I was almost nine years old when Secret of Mana was released in the U.S., and although I didn’t play it at the time, I remember it being a big deal, as far as console releases go. Because its graphics, sound, and scope were cutting-edge for the time, the game was being covered in the Tech section of general interest periodicals — along with PC games like The 7th Guest and Myst, which were released around the same time — so that even people who were not following video games could potentially have heard of it. I distinctly remember my middle-aged father, who was interested in technology overall but fairly apathetic to and ignorant of the goings-on in console gaming, asking me if I’d heard of it, presumably after he saw it mentioned in some newspaper he was reading. I also remember seeing a strategy guide for it, with that striking Mana Tree cover art, in the electronics section of Wal-Mart shortly after the game’s release. This was an era where strategy guides were not as omnipresent as they are now, and I remember being impressed that this game could have so much depth as to warrant a fat strategy guide. I recall thinking, “Man, this game is everywhere. I wish I had a Super Nintendo.” But it was almost a decade later before I actually got to play it, and that was on a PC emulator.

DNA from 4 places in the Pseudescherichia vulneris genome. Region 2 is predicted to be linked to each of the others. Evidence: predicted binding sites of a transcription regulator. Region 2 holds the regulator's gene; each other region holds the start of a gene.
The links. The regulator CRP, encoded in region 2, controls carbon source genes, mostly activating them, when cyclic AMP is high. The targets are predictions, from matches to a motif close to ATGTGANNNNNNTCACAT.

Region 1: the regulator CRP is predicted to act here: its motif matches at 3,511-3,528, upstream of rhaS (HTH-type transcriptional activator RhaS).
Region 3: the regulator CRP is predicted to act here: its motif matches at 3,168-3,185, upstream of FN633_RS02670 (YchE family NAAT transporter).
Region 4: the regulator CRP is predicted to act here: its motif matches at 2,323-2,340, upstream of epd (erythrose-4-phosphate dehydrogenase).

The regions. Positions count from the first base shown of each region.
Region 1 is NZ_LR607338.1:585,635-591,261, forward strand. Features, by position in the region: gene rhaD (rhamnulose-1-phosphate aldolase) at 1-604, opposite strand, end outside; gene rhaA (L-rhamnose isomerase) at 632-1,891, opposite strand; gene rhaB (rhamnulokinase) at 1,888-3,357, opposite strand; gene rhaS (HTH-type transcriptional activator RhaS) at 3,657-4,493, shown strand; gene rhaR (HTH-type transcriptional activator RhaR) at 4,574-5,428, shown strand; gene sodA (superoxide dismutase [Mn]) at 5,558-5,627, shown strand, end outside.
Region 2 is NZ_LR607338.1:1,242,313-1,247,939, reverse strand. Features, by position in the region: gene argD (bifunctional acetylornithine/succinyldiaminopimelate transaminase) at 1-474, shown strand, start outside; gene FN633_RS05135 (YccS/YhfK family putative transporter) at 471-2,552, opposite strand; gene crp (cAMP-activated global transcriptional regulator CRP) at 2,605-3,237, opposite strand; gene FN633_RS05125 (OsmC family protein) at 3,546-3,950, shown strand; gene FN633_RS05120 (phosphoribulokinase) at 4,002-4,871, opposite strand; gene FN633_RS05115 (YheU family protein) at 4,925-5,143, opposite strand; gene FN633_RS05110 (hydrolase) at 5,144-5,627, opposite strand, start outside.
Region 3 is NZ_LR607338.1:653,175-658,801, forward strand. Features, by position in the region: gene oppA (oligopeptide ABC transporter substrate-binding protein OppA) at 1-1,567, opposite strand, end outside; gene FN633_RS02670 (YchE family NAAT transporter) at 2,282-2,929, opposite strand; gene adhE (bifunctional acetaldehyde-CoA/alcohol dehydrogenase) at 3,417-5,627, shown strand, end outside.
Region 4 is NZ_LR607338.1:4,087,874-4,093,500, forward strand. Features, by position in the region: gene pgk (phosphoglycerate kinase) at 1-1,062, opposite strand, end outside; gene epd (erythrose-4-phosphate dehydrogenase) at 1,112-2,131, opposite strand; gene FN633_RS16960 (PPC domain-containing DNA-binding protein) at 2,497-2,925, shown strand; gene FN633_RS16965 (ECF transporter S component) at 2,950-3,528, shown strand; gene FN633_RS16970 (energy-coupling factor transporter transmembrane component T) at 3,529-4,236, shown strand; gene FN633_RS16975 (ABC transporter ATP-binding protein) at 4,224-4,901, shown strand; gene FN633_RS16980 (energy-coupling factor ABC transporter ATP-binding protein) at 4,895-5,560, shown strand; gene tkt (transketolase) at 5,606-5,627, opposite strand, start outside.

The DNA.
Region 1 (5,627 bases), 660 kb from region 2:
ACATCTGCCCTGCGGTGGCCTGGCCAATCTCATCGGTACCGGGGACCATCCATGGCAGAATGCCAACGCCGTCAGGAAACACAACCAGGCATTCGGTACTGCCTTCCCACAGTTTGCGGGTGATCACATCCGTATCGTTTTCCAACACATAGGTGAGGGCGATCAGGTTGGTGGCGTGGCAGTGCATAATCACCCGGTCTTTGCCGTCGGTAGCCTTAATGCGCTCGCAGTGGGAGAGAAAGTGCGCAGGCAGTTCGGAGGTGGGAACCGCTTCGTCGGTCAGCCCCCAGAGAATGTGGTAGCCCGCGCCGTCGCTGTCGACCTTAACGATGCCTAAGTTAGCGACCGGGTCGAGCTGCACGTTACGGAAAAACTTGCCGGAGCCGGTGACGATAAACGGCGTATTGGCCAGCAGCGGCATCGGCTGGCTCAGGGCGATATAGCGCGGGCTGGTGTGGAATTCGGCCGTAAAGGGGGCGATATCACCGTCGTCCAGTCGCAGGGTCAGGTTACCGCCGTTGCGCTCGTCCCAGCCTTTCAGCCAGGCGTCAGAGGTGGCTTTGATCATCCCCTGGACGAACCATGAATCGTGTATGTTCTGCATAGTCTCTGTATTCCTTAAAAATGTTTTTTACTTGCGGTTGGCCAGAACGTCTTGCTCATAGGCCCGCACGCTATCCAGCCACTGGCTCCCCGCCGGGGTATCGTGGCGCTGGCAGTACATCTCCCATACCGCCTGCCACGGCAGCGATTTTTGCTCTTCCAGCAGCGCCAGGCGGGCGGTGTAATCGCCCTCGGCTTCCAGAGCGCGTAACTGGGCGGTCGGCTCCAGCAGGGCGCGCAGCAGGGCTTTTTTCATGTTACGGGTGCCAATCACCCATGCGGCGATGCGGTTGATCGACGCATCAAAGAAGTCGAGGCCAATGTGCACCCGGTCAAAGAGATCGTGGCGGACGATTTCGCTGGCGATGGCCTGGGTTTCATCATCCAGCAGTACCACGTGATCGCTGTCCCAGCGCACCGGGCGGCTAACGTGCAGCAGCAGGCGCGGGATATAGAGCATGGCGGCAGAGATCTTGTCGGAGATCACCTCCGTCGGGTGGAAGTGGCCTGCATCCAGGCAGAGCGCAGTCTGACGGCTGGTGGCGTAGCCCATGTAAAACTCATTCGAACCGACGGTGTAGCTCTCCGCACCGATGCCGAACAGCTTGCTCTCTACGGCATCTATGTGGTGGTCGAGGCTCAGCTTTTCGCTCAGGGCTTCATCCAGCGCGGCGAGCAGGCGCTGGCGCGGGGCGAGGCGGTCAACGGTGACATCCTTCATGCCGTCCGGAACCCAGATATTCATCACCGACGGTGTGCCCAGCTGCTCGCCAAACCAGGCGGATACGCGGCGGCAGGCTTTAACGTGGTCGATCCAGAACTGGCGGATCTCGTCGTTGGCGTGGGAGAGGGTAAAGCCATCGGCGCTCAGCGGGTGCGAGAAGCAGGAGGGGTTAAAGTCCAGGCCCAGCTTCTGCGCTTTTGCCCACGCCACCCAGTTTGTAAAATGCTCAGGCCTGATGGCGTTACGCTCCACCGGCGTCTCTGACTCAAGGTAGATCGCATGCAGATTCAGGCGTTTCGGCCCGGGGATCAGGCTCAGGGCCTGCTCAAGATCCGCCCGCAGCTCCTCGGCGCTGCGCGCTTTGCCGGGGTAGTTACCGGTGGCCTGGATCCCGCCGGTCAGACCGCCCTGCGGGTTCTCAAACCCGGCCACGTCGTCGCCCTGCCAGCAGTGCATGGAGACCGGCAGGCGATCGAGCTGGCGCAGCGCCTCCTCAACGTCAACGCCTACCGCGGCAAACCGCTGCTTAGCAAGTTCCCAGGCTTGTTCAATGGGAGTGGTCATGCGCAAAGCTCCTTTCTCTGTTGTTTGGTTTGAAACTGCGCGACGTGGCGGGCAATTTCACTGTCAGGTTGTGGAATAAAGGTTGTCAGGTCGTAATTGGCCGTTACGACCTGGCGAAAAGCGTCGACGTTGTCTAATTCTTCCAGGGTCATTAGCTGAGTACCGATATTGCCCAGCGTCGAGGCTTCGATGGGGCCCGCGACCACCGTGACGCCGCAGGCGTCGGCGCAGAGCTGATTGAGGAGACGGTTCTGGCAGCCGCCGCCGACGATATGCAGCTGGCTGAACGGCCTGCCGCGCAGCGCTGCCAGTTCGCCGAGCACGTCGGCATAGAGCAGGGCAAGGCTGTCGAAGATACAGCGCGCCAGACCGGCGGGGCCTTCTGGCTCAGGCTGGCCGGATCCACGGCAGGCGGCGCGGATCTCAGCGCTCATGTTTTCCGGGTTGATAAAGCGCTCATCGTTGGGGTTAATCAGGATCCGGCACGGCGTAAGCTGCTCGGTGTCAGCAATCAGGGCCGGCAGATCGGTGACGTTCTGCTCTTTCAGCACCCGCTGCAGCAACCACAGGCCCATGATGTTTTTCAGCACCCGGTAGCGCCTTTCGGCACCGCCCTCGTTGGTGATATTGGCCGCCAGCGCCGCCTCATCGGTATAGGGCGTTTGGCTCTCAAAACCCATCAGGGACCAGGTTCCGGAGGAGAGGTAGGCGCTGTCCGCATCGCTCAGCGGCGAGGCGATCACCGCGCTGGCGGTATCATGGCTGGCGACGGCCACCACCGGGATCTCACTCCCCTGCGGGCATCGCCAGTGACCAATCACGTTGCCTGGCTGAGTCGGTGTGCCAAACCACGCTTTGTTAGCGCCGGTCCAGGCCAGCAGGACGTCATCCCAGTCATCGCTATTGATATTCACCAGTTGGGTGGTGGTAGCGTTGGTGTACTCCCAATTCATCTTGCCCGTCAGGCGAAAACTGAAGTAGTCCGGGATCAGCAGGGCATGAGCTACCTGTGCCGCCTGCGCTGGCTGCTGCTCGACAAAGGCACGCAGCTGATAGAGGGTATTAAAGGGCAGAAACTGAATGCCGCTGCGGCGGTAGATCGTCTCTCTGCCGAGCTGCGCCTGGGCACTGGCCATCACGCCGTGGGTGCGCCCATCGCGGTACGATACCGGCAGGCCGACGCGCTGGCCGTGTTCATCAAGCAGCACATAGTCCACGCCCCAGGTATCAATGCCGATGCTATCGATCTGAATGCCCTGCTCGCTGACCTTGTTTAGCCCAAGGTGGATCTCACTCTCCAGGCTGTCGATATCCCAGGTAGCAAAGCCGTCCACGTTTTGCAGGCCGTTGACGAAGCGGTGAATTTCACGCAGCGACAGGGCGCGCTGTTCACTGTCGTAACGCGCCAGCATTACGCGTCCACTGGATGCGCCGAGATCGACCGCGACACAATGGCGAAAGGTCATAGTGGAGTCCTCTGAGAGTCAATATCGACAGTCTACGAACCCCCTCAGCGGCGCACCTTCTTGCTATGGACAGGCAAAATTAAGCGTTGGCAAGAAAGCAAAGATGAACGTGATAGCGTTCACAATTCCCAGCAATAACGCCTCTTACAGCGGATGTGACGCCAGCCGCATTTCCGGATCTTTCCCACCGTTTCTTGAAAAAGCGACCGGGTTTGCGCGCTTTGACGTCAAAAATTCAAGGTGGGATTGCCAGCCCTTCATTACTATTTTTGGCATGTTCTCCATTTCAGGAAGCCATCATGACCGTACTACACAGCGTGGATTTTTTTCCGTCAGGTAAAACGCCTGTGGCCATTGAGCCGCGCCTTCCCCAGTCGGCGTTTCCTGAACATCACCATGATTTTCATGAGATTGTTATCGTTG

I found the game beautiful and the music great and enjoyed it overall, though I was initially confused about why I couldn’t dodge the first boss’s magic attacks. It took me some time, coming from a Zelda mindset, to realize that the combat held over more RPG elements than Zelda did. The main problem that the game has, which dulls the whole experience for me, is the magic system requires tons of grinding and going back to towns to restore. Whenever I have replayed or think about replaying the game, the thought of grinding magic fills me with dread and boredom. I suppose grinding in a game is fine if you like to do it, but I don’t like it when a game’s design necessitates it. Not only is it tedious, but it pulls me right out of the game’s narrative; while it makes sense that heroes would defend themselves against monsters while on a quest, proactively seeking out and murdering countless creatures for resources and experience is inconsistent with the characterization of most JRPG heroes, including the boy, girl, and sprite in this game.